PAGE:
New York is home to 279 federally licensed commercial fishermen, and 1,622 state license holders, many of whom reside on Long Island and hail from ports in Hampton Bays and Montauk. These fishermen target a variety of species, including squid, whiting, scup, butterfish, fluke, striped bass, and monkfish.
CCE first focused their efforts on 40 highly active commercial fishermen. Highly active vessels are defined as those who fish at least 150 days out of the year, and therefore contribute a significant proportion of NY’s annual landings. By identifying and targeting these high liners, the project could improve the adoption of electronic reporting for some of the region’s highest-yield fishermen. Following the training of these 40 fishermen, CCE has continued to expand their efforts to include additional training sessions and workshops for more fishermen, to reach over 200 fishermen. This would represent the majority of the federally permitted fishing industry of New York and begin to reach New York state (NYS) permitted commercial fishermen as well. So far, CCE has held 35 in-person training sessions, and have provided 189 NYS permitted fishermen with training materials and instructions. As of 11/15/21, 62% of NY fishermen with federal permits had reported electronically. There has been a 20% increase so far compared to 2020 when only 42% of fishermen with federal permits were reporting electronically. This number is expected to rise through the next reporting period as system kinks are ironed out and the mandate to report electronically becomes stricter.
Benefits of Modernization
The main benefit of moving toward an electronic reporting system is a significant improvement in accuracy and timeliness of fishing data. Moving away from paper reporting has been shown to reduce data entry and transcription errors frequently cited by resource managers as recurring issues. The current electronic system is designed to restrict the entry of erroneous or incomplete data. For example, if a fisherman were to accidentally omit the sales data for one of the caught species listed, the application would provide a warning to the fishermen prior to submission of the VTR to correct the error. As fishermen use the apps, their personal account will become tailored to their fishing practices. Information that is frequently entered the same over multiple trips, such as species caught, fish dealer, chart area, and gear type – will appear automatically, reducing the time needed to search for those items on provided lists. This is not to say the apps are inflexible; switching between options is a quick and easy process. These features will lead to improved data quality over time.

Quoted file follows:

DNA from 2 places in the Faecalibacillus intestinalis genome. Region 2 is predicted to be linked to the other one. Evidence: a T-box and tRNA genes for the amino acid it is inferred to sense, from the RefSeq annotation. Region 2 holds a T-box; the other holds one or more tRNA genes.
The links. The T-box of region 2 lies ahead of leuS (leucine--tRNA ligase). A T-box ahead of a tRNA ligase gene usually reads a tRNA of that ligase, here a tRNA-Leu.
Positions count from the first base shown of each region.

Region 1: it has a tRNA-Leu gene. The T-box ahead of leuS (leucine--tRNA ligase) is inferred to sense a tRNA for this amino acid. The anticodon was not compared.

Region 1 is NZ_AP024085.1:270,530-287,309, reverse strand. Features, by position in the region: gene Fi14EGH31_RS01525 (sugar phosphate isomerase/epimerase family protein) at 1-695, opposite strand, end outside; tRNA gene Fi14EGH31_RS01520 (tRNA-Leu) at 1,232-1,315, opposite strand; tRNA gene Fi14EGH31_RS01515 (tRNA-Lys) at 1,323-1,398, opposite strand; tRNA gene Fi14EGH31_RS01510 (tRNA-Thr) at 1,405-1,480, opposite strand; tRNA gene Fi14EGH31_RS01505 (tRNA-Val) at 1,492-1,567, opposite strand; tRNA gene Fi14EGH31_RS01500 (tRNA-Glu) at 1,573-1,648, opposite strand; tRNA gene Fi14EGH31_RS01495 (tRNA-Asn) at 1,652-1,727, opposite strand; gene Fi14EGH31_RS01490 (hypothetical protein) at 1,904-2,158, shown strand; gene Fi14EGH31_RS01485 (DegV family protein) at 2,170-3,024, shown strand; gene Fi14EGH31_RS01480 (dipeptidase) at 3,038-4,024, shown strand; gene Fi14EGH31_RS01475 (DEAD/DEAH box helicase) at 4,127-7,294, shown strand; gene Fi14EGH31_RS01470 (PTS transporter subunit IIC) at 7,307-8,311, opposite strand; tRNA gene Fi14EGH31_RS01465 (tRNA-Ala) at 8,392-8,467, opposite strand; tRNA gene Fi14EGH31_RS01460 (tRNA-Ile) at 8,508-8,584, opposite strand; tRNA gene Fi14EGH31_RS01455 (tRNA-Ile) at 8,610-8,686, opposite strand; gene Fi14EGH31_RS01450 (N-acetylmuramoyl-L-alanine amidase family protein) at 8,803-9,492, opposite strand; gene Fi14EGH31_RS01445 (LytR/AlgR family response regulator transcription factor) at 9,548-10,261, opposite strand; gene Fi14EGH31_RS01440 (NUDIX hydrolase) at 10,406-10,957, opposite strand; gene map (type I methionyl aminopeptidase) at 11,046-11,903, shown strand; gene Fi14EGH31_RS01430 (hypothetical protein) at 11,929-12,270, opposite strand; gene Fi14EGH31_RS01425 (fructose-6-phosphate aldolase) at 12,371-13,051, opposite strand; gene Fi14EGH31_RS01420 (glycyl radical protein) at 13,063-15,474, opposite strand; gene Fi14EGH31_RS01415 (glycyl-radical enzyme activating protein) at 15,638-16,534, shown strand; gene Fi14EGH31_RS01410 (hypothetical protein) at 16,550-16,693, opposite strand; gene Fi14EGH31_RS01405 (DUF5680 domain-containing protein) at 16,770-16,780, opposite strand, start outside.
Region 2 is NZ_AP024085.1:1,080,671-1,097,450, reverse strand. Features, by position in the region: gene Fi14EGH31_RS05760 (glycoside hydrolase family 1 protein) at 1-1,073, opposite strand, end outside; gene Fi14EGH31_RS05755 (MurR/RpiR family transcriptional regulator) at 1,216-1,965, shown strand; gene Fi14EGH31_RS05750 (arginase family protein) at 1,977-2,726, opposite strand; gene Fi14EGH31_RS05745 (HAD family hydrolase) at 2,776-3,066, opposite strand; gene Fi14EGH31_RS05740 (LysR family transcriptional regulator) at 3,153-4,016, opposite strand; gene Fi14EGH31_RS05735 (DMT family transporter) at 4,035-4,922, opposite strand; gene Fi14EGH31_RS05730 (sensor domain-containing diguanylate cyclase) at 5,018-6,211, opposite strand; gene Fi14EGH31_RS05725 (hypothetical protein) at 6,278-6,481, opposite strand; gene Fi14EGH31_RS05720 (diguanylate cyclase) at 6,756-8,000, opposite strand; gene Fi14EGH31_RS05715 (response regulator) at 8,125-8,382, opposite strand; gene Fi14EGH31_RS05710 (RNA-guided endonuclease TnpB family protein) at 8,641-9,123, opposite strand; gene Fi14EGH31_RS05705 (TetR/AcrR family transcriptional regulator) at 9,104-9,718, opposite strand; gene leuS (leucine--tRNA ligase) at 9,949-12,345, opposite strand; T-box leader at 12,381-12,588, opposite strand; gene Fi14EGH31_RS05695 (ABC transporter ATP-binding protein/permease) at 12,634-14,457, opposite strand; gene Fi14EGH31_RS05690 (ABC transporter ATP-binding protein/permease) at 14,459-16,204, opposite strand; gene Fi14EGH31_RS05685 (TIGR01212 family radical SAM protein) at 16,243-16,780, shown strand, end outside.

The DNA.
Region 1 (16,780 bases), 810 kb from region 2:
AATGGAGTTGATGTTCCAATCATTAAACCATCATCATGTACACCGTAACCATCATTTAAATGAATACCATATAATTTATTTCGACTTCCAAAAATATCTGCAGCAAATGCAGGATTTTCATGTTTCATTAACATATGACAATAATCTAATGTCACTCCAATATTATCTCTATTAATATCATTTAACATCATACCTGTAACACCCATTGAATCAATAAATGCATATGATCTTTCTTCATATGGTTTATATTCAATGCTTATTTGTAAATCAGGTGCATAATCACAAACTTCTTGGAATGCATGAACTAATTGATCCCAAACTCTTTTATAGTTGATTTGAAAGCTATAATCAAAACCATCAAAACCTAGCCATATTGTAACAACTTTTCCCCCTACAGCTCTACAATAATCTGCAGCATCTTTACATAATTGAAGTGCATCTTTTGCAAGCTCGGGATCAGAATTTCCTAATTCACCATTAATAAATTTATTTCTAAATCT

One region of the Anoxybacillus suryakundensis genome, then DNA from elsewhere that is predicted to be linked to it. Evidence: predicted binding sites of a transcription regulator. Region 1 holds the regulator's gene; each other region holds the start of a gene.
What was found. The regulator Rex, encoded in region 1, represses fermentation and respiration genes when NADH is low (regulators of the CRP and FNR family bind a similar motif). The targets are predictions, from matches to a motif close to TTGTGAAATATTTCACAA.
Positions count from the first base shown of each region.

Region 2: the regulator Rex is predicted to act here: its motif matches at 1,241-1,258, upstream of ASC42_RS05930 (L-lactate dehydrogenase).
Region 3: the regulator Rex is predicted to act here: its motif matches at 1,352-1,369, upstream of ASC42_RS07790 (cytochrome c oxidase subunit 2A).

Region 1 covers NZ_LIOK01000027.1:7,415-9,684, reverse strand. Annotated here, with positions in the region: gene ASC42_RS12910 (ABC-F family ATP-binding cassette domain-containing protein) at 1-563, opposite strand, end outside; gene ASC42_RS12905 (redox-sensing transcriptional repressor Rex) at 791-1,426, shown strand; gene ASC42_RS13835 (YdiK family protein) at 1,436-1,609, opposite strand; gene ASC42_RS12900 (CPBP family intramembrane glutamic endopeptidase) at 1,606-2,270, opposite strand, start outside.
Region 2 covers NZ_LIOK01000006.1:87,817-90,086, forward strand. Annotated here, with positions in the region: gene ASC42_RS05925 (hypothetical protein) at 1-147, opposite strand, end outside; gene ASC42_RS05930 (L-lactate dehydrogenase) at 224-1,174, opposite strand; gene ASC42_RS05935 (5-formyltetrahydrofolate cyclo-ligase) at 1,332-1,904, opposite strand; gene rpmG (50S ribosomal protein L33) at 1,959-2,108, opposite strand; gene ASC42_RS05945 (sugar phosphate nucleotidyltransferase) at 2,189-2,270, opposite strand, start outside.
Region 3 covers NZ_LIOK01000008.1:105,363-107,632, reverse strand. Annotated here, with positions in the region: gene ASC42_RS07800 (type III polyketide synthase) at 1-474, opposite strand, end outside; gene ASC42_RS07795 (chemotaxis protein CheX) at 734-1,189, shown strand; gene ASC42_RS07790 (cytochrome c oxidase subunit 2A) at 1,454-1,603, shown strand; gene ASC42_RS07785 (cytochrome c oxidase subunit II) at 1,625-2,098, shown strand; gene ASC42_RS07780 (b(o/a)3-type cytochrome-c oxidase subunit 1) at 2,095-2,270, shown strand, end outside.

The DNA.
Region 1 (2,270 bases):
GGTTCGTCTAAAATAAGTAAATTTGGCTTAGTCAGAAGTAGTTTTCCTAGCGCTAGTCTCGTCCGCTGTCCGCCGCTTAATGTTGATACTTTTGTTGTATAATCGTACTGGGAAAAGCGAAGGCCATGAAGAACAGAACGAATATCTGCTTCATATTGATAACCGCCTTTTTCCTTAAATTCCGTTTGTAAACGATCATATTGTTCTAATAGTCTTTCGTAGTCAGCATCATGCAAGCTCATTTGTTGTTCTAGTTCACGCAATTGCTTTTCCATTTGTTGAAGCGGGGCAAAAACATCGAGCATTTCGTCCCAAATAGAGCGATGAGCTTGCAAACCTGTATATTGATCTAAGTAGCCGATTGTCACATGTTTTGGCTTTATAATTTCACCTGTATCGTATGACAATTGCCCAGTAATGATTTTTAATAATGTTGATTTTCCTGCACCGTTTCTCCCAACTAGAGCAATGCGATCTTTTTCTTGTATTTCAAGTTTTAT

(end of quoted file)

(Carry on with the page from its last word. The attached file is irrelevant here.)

However, as with all technology, the apps can, in some cases, take a few attempts to gain familiarity with the system, thus the initiative funding training and workshops. CCE and GARFO have also developed step-by-step instructions for those who struggle with the process following their in-person training. Issues with the apps themselves have not been unheard of, though. Glitches and human error have occurred, requiring fishermen to resubmit previous reports. Human error, though, continues to be the leading driver slowing down the transition. One of the more recent issues has been where fish dealers may be neglecting to copy down the entire fourteen-digit
eVTR number from the fisherman’s report. This leads to issues at NOAA, where the eVTR must be re-entered, often by the fisherman who landed the fish.
Outcomes and Lessons Learned
Thus far, the project has been met with great success. CCE has distributed and trained their target 40 high-liner fishermen and have offered support and training to additional fishermen. More and more fishermen are submitting eVTRs, and technical support is needed less frequently. It is our goal that by the end of the project period at the end of April 2022, all our target audience will be familiar with the electronic submission process and will only need occasional assistance.
While there have been some challenges, these are to be expected following the implementation of new technology. Technical issues with the application, fishermen’s unfamiliarity with the submission process, and their reluctance to submit electronically are all expected to diminish over time.
I want to thank CCE Fisheries Specialists Amanda Dauman and Alex Mercado for their help in preparing this article.
Scott Curatalo-Wagemann is an Extension Resource Educator at Cornell Cooperative Extension (CCE), in Riverhead, New York. He welcomes your questions or comments. Find more about CCE in our Community directory. Projects in the Field is a series of independently produced articles profiling work supported by NFWF’s Electronic Monitoring & Reporting Grant Program, and is meant to raise awareness and support for these important initiatives.